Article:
In hysteria too, a similar passage into the real can manifest itself in the subject’s pantomime, i.e. via her conduct in the world. Let us recall the patient in Lacan’s patient presentation, who hears the insult “sow” returning in the real, testifying to an unsayable jouissance that had invaded her at the moment when she met her neighbor’s friend in the corridor of the apartment block. In similar circumstances, writes J.-A. Miller, a hysteric subject would not have heard a voice, but “it’s not unthinkable that [the symptom] might return in the real, for example in the form of acting as if all men were pigs”. In obsessional neurosis, it is the father’s gaze which can acquire consistency and lead to some major inhibition. This real consistency of the gaze is a manifestation of the obscenity of the superego that the signifier cannot contain, and which is rejected from the symbolic and displaced toward the real.
This series of concepts regarding psychosis, generalized and applied to the speaking being [parlêtre] as such, demonstrates that the aphorism, Everyone Is Mad can co-exist with a recognition of the real of the clinic. The fact that these phenomena traverse the psychic structures does not necessarily lead to the suppression of these structures.
Foreclosure inherent in the cure
Let us return to the question of teaching. One must be mad, says Lacan, to want to teach psychoanalysis in the university mode, that is to say as an exposed and universal form of knowledge. And yet, the training of the psychoanalyst is at the heart of the action of the Schools of the WAP. In other words, while there is no meaningful teaching psychoanalysis, there is, as we have seen, the possibility of a one-by-one transmission. But the knowledge at stake in this transmission differs from a knowledge that dominates, that of which the master is the agent. This knowledge, on the contrary, is horrifying. In fact, Lacan notes, it is doubtful that candidates would commit themselves to the experience if they knew beforehand that subjective destitution was written on the entrance ticket. “Merely making a prohibition of what in our being is indispensable is to offer ourselves to a return of destiny that is a malediction. What is refused in the symbolic, recall the Lacanian finding, reappears in the real.”
In other words, there is a possible foreclosure inherent to the analytical treatment itself when we deny ourselves the knowledge that arises from subjective destitution. This destitution, which imposes itself on the subject in analysis, implies that what he supports himself with – his suffering, his fantasy, his identifications, his complaint, his division and his supposition of knowledge – is no longer of any use to him. The subject must then rely on his own existence as the sole point of certainty that can guide his ethics. This recognition of the non-existence of the Other is correlated to a form of recognition of the real. It may provoke “horror, indignation, panic,” but this is the degree zero of madness.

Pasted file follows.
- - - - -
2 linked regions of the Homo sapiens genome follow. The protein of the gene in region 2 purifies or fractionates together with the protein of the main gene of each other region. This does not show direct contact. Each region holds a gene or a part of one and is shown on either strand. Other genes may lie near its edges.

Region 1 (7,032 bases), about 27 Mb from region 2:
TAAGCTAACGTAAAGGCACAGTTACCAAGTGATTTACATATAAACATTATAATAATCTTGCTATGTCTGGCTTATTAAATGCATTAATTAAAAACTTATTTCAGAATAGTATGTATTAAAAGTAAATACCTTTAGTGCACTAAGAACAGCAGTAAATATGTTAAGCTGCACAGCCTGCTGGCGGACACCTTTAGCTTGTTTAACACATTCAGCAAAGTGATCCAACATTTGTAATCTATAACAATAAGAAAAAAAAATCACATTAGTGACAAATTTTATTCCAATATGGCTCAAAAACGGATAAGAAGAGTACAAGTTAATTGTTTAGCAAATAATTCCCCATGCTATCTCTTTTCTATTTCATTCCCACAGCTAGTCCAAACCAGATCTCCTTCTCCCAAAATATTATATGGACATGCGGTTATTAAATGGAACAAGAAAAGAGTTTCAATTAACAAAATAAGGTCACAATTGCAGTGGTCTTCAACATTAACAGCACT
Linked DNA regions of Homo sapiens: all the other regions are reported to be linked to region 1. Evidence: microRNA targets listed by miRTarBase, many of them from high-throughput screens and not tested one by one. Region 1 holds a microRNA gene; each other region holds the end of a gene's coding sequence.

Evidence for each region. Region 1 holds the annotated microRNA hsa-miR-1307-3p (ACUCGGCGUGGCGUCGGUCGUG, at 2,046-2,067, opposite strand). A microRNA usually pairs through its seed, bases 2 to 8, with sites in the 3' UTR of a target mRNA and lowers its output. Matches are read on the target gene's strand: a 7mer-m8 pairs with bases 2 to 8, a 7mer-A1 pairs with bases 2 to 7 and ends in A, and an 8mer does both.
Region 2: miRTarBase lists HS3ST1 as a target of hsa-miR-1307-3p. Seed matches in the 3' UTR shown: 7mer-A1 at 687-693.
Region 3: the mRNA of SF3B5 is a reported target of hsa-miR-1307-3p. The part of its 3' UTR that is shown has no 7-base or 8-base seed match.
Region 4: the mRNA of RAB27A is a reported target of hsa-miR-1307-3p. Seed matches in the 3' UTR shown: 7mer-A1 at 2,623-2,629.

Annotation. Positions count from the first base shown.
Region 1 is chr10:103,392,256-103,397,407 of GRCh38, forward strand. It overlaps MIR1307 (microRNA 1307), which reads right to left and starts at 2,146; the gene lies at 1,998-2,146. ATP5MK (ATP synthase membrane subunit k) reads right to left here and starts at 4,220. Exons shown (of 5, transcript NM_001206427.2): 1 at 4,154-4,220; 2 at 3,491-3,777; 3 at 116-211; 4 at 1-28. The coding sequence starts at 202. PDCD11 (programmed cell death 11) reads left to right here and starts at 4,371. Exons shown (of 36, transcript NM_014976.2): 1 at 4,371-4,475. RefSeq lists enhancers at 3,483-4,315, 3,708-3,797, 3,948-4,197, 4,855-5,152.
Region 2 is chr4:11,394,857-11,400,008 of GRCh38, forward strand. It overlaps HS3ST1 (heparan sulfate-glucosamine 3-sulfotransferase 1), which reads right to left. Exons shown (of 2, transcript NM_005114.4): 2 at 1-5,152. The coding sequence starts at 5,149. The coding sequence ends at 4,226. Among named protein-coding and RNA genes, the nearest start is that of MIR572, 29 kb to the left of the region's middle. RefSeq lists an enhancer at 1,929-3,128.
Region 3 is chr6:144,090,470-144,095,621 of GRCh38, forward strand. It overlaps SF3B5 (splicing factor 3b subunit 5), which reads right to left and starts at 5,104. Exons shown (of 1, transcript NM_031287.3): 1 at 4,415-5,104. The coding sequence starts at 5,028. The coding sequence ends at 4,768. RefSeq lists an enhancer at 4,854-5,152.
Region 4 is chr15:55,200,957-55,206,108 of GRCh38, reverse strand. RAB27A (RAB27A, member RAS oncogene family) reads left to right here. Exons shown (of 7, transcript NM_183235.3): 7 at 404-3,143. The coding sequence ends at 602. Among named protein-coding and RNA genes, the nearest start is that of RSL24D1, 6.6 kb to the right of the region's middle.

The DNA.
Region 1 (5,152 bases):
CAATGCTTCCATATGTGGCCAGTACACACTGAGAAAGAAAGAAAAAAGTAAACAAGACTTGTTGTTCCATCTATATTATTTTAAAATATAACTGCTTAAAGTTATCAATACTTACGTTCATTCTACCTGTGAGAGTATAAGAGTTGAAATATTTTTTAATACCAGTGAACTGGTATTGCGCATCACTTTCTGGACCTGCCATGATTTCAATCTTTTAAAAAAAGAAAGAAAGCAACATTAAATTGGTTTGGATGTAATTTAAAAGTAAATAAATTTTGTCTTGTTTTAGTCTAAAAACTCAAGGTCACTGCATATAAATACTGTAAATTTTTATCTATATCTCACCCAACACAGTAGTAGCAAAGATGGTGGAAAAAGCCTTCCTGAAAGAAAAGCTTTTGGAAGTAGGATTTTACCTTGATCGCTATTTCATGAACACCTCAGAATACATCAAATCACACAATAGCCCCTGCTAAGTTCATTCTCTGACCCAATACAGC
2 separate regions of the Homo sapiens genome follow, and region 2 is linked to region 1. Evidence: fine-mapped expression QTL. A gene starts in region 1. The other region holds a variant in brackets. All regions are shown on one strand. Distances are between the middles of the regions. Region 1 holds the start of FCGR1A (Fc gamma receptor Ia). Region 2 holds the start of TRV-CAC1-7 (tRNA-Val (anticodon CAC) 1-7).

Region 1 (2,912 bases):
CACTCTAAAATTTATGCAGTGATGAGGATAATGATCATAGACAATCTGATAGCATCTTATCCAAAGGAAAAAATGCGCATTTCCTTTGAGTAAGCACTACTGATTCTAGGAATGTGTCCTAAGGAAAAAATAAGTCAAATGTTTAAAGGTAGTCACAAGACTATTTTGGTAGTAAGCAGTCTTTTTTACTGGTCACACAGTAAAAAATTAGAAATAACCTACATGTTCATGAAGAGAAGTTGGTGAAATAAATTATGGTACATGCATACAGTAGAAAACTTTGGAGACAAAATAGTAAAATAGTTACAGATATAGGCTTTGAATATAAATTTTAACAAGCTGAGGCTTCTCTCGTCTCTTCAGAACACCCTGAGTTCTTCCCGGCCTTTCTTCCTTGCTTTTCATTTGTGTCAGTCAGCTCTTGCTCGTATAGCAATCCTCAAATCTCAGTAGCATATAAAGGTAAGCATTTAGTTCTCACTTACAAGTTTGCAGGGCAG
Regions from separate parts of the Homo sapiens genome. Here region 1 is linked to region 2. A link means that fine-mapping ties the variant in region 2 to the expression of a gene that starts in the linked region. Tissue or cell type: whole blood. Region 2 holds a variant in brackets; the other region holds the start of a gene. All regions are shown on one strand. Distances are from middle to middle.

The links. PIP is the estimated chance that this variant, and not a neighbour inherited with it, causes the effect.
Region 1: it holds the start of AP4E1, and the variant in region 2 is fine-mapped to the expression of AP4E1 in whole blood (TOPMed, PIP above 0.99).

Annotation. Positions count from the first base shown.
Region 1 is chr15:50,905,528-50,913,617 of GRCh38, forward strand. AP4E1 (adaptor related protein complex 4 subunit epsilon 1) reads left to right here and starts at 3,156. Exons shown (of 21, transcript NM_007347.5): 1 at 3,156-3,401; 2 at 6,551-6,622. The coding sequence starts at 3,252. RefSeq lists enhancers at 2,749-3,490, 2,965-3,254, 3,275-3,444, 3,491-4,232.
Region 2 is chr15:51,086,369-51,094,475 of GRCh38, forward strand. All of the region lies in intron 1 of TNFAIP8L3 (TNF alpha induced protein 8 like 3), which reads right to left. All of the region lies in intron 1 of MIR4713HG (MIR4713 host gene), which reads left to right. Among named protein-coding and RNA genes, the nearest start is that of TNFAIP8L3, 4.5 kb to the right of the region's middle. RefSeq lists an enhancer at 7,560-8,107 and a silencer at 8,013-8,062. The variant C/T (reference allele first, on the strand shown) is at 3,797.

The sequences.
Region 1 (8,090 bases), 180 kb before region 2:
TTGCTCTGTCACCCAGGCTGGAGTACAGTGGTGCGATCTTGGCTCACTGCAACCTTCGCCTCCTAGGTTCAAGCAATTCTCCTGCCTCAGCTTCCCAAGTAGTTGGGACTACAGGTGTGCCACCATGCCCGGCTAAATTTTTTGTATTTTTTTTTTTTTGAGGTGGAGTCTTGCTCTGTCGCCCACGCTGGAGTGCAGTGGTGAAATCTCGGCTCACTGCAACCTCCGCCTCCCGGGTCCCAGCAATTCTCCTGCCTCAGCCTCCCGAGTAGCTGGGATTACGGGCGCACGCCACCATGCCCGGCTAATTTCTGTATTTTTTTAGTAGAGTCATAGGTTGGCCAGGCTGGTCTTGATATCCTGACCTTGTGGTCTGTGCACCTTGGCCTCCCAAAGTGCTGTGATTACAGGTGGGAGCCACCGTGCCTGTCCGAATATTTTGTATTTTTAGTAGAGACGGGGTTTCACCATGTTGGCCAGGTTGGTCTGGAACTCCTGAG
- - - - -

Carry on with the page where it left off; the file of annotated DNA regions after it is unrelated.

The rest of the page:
Translation: Peggy Papada
Revision: Pamela King
Proofreading: Stéphane Préteux
 Miller, J.-A., « L’orientation lacanienne. L’Un tout seul », enseignement prononcé dans le cadre du département de psychanalyse de l’université Paris 8, cours du 23 mars 2011, inédit.
 Miller, J.-A., « La psychose dans le texte de Lacan », Analytica, no 58, 1989, p. 137.
 Lacan, J., “Presentation on Psychical Causality, Écrits, trans. B. Fink (London: Norton, 2006), p.136.
 Miller, J.-A., “Ironic Clinic”, Psychoanalytical Notebooks, no. 7, London, London Society of the New Lacanian School, 2002, p. 18.
 Lacan, J., “There are Four Discourses”, Culture/ Clinic, no.1 (2013), p. 3.
 Miller, J.-A. “The Invention of Delusion”, International Lacanian Review, pp. 1-29
 Miller, J.-A. “Everyone is Mad, WAP 2024”, op. cit.
 Miller J.-A., « Enseignements de la présentation de malade », La conversation d’Arcachon, Agalma – Le Seuil, 1997, p. 294.
 Ibid., p. 295.
 Lacan, J., « Vers un signifiant nouveau », texte établi par Jacques-Alain Miller, Ornicar ?, no 17/18, printemps 1979, p. 22.
 Miller, J.-A., “Paranoia, Primary Relation to the Other”, The Lacanian Review, no 10, December 2020, pp. 57-91.
 Lacan, J. “Aggressiveness in Psychoanalysis”, Écrits, op. cit. p. 88.
 Freud, S. “Negation”, The Standard Edition of the Complete Psychological Works of Sigmund Freud, Volume XIX (1923-1925): The Ego and the Id and Other Works, pp. 235-239.
 Miller, J.-A., “Paranoia, Primary Relation to the Other”, op. cit. p. 83.
 Miller, J.-A., “Generalized Foreclosure”,Lacanian Ink 55/56, Fall 2021, pp. 10-19.
 Lacan, J. “The Direction of the Treatment and the Principle of its Power”, Écrits, op. cit., pp. 501-502.
 Lacan, J. “On a Question Prior to Any Possible Treatment of Psychosis”, Écrits, op. cit., p. 448.
 Miller, J.-A., “Generalized Foreclosure”,op. cit. p. 19. [Translation modified]
 Lacan, J. “Proposition of 9 October 1967 on the Psychoanalyst of the School”, Available online.